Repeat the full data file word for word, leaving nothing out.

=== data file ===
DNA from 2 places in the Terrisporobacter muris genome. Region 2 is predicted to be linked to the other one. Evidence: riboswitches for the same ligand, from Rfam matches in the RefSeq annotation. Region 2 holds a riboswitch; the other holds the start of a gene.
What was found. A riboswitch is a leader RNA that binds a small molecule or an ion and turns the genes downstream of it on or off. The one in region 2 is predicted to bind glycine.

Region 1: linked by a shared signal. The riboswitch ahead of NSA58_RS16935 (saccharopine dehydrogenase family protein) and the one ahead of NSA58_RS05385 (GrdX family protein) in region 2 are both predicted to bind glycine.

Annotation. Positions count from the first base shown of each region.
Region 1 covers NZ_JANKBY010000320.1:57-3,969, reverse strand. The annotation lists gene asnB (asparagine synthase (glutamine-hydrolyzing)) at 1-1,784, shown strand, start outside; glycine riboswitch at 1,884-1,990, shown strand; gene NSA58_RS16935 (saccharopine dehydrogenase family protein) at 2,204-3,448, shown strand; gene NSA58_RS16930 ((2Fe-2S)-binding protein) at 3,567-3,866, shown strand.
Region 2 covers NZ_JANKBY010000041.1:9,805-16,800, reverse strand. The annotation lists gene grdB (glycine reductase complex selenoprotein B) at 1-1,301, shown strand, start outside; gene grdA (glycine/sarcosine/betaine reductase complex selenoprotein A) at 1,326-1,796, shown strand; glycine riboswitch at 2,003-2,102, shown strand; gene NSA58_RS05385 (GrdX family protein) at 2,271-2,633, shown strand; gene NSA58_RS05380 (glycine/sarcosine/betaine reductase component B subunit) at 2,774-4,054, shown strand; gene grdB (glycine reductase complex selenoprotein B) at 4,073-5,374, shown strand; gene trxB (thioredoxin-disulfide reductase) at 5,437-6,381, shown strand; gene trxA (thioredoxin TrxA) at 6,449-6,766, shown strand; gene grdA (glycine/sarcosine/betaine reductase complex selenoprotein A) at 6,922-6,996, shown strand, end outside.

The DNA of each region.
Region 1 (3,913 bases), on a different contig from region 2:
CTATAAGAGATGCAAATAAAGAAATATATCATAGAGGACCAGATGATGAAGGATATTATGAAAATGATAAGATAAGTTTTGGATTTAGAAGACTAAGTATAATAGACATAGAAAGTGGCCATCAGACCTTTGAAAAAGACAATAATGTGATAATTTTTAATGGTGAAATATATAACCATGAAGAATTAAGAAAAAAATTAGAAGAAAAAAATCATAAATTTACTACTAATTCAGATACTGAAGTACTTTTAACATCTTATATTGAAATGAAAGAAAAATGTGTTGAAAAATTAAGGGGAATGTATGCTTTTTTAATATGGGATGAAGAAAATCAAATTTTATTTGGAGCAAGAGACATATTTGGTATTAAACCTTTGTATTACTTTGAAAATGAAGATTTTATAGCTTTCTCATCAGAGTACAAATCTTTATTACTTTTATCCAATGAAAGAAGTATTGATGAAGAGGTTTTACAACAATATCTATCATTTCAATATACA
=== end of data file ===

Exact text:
DNA from 2 places in the Terrisporobacter muris genome. Region 2 is predicted to be linked to the other one. Evidence: riboswitches for the same ligand, from Rfam matches in the RefSeq annotation. Region 2 holds a riboswitch; the other holds the start of a gene.
What was found. A riboswitch is a leader RNA that binds a small molecule or an ion and turns the genes downstream of it on or off. The one in region 2 is predicted to bind glycine.

Region 1: linked by a shared signal. The riboswitch ahead of NSA58_RS16935 (saccharopine dehydrogenase family protein) and the one ahead of NSA58_RS05385 (GrdX family protein) in region 2 are both predicted to bind glycine.

Annotation. Positions count from the first base shown of each region.
Region 1 covers NZ_JANKBY010000320.1:57-3,969, reverse strand. The annotation lists gene asnB (asparagine synthase (glutamine-hydrolyzing)) at 1-1,784, shown strand, start outside; glycine riboswitch at 1,884-1,990, shown strand; gene NSA58_RS16935 (saccharopine dehydrogenase family protein) at 2,204-3,448, shown strand; gene NSA58_RS16930 ((2Fe-2S)-binding protein) at 3,567-3,866, shown strand.
Region 2 covers NZ_JANKBY010000041.1:9,805-16,800, reverse strand. The annotation lists gene grdB (glycine reductase complex selenoprotein B) at 1-1,301, shown strand, start outside; gene grdA (glycine/sarcosine/betaine reductase complex selenoprotein A) at 1,326-1,796, shown strand; glycine riboswitch at 2,003-2,102, shown strand; gene NSA58_RS05385 (GrdX family protein) at 2,271-2,633, shown strand; gene NSA58_RS05380 (glycine/sarcosine/betaine reductase component B subunit) at 2,774-4,054, shown strand; gene grdB (glycine reductase complex selenoprotein B) at 4,073-5,374, shown strand; gene trxB (thioredoxin-disulfide reductase) at 5,437-6,381, shown strand; gene trxA (thioredoxin TrxA) at 6,449-6,766, shown strand; gene grdA (glycine/sarcosine/betaine reductase complex selenoprotein A) at 6,922-6,996, shown strand, end outside.

The DNA of each region.
Region 1 (3,913 bases), on a different contig from region 2:
CTATAAGAGATGCAAATAAAGAAATATATCATAGAGGACCAGATGATGAAGGATATTATGAAAATGATAAGATAAGTTTTGGATTTAGAAGACTAAGTATAATAGACATAGAAAGTGGCCATCAGACCTTTGAAAAAGACAATAATGTGATAATTTTTAATGGTGAAATATATAACCATGAAGAATTAAGAAAAAAATTAGAAGAAAAAAATCATAAATTTACTACTAATTCAGATACTGAAGTACTTTTAACATCTTATATTGAAATGAAAGAAAAATGTGTTGAAAAATTAAGGGGAATGTATGCTTTTTTAATATGGGATGAAGAAAATCAAATTTTATTTGGAGCAAGAGACATATTTGGTATTAAACCTTTGTATTACTTTGAAAATGAAGATTTTATAGCTTTCTCATCAGAGTACAAATCTTTATTACTTTTATCCAATGAAAGAAGTATTGATGAAGAGGTTTTACAACAATATCTATCATTTCAATATACA